5 good reasons why I don't have clients in DC

I am a West Coast guy, and try to keep my client base on the west coast.  I don’t think I have ever visited a DC agency for business other than the President’s Photography department to research the use of RAW images and other features for photography in Windows 15 years ago.

I know the Federal Government is a different world, and when I read Stacey Higginbotham’s post on visiting a DC conference it clarified the differences.


5 ways Washington DC is very different than Silicon Valley




Man smartphone paper DC tech conference
photo: Stacey Higginbotham/Gigaom

Silicon Valley and Washington D.C. are on opposite coasts and often seem like opposite worlds, but learning how they differ might help bridge some very real gaps in how tech policy is talked about and implemented.

Paper is the note taking medium, not a computer.

The tool of choice is paper, not a computer. I can scan the rows of people at our Structure conference and see the lids of many a MacBook or the glow of tablets, but here, while there were some folks typing in their notes, more were jotting things down on paper. And in conversations with people, only one ever pulled out a phone; and that was because someone was calling her. FCC Chairman Tom Wheeler even told me after an onstage interview that people are more productive wearing a watch than using their phones to check the time because the phones then distract them. People clearly have smart phones, but they aren’t using them like they are a tether to a more interesting world.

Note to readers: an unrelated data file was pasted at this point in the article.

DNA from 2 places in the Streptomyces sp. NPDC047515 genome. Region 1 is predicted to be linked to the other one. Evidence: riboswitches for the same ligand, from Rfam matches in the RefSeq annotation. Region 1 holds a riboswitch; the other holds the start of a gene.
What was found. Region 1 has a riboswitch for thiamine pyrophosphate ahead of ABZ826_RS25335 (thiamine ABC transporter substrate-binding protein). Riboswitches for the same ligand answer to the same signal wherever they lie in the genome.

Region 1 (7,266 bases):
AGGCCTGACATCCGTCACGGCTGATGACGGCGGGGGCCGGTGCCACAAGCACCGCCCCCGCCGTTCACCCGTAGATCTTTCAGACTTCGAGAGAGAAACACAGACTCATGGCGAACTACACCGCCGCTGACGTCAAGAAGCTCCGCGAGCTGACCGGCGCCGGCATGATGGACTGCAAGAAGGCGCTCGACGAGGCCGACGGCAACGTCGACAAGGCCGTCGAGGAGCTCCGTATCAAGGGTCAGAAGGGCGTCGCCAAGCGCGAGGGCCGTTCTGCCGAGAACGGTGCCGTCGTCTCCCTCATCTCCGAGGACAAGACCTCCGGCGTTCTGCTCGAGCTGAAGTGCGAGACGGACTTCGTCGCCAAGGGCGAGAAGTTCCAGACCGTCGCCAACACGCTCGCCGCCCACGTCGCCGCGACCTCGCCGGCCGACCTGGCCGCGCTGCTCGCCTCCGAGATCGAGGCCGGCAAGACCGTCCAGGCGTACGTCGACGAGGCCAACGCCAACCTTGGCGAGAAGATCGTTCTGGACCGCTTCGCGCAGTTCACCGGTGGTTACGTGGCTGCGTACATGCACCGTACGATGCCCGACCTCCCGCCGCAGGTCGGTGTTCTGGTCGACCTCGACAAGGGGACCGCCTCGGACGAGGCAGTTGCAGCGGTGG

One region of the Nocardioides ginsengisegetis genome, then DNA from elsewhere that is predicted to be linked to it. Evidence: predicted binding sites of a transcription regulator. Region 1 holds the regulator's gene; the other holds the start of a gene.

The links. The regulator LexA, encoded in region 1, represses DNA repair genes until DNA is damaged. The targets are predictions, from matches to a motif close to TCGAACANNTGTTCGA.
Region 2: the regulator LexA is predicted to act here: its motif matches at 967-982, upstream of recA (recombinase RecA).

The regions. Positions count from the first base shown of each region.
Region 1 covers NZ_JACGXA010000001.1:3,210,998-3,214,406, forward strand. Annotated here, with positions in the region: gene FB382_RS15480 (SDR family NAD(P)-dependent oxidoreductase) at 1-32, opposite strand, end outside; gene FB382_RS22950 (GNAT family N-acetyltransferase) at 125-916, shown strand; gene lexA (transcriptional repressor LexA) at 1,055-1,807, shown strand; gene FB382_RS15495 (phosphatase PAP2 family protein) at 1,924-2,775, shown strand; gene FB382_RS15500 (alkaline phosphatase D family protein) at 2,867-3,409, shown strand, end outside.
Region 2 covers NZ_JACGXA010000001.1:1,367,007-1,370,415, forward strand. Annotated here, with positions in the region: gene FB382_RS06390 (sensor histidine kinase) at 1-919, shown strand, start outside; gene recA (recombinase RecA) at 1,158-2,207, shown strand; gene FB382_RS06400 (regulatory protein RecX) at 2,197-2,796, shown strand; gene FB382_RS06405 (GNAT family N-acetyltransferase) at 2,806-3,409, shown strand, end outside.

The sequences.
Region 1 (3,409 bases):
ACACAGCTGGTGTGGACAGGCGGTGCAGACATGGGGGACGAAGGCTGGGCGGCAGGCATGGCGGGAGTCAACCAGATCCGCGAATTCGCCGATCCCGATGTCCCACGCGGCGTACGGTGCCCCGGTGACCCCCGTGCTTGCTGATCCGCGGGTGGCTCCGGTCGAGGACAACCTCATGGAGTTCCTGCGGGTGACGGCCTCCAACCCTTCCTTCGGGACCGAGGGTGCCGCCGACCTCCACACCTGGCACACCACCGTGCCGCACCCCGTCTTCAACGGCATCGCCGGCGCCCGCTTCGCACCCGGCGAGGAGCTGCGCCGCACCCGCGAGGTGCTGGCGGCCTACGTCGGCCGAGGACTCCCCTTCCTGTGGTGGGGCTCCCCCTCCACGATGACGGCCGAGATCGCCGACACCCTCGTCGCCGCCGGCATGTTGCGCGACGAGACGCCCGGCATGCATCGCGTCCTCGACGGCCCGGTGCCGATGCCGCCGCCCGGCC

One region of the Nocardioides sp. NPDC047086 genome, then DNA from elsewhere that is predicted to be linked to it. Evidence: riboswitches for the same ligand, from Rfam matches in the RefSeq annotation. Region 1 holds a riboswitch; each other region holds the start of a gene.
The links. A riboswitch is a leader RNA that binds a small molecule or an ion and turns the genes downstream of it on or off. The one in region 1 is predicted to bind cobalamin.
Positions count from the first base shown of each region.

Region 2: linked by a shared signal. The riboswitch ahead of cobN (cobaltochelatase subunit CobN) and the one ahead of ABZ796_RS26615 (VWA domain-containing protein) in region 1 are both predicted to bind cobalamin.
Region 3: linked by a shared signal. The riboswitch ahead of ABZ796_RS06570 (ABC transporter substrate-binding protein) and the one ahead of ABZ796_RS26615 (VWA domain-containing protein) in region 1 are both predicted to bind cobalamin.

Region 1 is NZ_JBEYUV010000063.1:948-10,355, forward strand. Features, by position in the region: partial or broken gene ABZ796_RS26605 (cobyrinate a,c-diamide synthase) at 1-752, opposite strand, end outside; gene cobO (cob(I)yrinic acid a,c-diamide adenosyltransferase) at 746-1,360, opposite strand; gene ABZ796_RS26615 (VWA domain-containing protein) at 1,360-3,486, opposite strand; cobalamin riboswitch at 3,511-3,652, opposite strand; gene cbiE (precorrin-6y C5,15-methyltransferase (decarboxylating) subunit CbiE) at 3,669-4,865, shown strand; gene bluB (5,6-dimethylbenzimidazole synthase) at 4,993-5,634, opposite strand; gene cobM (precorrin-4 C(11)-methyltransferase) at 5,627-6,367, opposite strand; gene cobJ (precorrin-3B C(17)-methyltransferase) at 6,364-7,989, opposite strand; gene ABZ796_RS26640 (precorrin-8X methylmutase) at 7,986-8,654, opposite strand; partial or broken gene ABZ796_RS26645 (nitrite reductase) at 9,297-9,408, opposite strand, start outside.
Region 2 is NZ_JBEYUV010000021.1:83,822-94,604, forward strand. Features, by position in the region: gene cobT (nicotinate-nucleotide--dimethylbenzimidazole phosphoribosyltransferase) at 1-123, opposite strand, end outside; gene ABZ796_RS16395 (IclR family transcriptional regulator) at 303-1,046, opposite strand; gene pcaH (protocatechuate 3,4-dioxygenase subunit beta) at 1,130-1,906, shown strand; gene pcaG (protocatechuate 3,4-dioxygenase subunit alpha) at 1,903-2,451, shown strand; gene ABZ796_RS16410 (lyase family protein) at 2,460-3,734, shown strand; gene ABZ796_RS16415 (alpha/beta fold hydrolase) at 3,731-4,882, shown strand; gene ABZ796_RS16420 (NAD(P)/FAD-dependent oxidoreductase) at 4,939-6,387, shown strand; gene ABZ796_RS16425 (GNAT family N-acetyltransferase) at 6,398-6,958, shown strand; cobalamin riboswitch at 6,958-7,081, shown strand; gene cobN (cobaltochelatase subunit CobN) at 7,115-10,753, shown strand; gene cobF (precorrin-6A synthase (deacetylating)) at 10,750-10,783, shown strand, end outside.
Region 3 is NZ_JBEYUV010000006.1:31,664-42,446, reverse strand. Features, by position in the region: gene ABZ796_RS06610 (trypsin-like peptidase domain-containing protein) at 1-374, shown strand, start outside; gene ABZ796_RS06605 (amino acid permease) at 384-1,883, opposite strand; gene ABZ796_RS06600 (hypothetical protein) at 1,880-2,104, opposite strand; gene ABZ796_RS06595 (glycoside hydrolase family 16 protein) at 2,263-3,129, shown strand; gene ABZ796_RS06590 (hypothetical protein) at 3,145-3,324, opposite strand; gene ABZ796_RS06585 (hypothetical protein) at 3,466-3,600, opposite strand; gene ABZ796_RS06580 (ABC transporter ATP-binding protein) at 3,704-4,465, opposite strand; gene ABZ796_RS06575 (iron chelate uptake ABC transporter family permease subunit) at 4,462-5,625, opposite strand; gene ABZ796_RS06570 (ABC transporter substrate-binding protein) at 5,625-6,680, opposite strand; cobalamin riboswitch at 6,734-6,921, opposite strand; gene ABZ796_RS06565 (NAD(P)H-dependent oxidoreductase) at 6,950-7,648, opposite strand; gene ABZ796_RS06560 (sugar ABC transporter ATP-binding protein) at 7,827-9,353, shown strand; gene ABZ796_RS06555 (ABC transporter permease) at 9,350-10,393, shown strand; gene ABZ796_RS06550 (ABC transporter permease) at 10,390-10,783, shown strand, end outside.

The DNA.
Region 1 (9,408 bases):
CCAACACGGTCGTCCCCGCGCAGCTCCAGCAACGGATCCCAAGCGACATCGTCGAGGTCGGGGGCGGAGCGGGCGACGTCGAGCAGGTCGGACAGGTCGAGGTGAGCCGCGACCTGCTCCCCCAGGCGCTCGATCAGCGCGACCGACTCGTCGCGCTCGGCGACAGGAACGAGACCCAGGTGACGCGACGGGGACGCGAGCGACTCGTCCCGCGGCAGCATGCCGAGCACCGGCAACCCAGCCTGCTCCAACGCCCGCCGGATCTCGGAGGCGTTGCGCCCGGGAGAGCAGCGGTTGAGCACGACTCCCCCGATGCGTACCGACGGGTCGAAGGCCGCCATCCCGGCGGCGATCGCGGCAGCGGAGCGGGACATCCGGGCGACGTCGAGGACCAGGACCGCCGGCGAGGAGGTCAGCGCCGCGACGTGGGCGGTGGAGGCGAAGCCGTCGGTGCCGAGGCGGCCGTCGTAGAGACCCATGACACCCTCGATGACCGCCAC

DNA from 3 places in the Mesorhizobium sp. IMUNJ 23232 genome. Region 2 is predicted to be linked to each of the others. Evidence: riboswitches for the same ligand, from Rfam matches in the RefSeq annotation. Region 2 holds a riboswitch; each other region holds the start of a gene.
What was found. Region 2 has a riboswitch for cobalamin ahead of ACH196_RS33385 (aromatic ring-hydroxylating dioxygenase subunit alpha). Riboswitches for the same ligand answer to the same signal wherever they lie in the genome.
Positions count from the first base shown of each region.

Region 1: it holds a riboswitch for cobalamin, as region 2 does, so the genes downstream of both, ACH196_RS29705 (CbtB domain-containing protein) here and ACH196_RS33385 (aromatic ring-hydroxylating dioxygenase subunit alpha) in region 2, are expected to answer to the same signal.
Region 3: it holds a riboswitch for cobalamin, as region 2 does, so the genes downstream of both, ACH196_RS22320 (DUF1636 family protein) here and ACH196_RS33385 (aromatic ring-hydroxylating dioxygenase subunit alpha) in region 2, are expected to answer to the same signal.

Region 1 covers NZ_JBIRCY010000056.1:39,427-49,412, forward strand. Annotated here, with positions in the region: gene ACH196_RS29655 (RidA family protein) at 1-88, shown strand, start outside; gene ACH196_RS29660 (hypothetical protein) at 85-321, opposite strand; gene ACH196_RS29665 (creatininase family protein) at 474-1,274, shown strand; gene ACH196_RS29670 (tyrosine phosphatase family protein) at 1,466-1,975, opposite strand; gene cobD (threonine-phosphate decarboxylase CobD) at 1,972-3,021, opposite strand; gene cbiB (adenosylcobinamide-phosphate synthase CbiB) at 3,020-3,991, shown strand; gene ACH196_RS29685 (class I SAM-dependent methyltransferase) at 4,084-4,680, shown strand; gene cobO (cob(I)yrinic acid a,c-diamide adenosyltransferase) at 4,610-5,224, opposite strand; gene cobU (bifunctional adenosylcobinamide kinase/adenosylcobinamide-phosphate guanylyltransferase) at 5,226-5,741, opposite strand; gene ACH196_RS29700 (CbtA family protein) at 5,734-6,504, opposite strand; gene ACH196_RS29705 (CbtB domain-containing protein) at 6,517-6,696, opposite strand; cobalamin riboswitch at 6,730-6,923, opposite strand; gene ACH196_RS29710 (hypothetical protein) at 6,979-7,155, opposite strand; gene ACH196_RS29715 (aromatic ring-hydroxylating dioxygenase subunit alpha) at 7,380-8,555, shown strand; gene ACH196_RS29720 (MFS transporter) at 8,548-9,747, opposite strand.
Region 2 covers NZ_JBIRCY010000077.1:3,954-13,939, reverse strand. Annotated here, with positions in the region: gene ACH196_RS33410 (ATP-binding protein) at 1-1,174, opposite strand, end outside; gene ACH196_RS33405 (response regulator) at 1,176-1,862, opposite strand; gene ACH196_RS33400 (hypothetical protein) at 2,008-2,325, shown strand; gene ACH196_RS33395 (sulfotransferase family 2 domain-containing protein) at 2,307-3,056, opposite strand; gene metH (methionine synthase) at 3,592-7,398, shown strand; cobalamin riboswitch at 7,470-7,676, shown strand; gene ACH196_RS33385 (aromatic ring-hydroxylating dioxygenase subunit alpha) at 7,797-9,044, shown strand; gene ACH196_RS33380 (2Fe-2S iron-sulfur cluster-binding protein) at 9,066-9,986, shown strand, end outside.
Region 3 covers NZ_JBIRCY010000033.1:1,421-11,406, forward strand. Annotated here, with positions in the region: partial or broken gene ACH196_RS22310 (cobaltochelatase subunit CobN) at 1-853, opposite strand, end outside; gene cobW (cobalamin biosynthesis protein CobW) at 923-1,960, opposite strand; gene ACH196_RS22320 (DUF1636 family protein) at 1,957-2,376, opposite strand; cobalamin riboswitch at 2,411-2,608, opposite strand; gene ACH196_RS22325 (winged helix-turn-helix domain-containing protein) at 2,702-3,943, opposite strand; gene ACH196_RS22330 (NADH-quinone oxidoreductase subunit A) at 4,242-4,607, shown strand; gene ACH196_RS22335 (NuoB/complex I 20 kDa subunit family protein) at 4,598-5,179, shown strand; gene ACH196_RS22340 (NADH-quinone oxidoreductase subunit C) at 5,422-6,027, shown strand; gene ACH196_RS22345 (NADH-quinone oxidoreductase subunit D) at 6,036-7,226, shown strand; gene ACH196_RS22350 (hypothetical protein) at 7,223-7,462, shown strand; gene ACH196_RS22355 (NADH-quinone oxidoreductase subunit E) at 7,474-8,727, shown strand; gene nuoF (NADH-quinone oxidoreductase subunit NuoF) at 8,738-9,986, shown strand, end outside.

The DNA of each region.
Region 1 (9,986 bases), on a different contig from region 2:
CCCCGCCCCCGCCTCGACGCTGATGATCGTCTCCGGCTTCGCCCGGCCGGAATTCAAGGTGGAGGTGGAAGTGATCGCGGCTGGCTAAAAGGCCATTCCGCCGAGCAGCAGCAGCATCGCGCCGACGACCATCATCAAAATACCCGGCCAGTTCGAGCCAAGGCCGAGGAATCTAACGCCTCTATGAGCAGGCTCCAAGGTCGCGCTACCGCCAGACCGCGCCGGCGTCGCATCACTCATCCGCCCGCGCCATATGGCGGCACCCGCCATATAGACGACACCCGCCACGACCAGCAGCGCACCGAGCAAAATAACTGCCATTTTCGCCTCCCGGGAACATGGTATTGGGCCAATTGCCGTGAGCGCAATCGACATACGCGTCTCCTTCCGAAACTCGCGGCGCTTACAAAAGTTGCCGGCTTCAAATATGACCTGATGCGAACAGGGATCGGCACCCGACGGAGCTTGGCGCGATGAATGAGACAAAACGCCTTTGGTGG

The one thing I don’t think I could get used to is the fact that people sit in the presentations as a higher priority than networking.

When you attend a conference in DC, you actually attend the conference. The sessions were packed and the screening room was overflowing with people watching the proceedings. There are few people wandering the halls doing deals or networking outside of the breaks.


The rest of the post remind of the other 3 things that explain how different it is to do business in DC.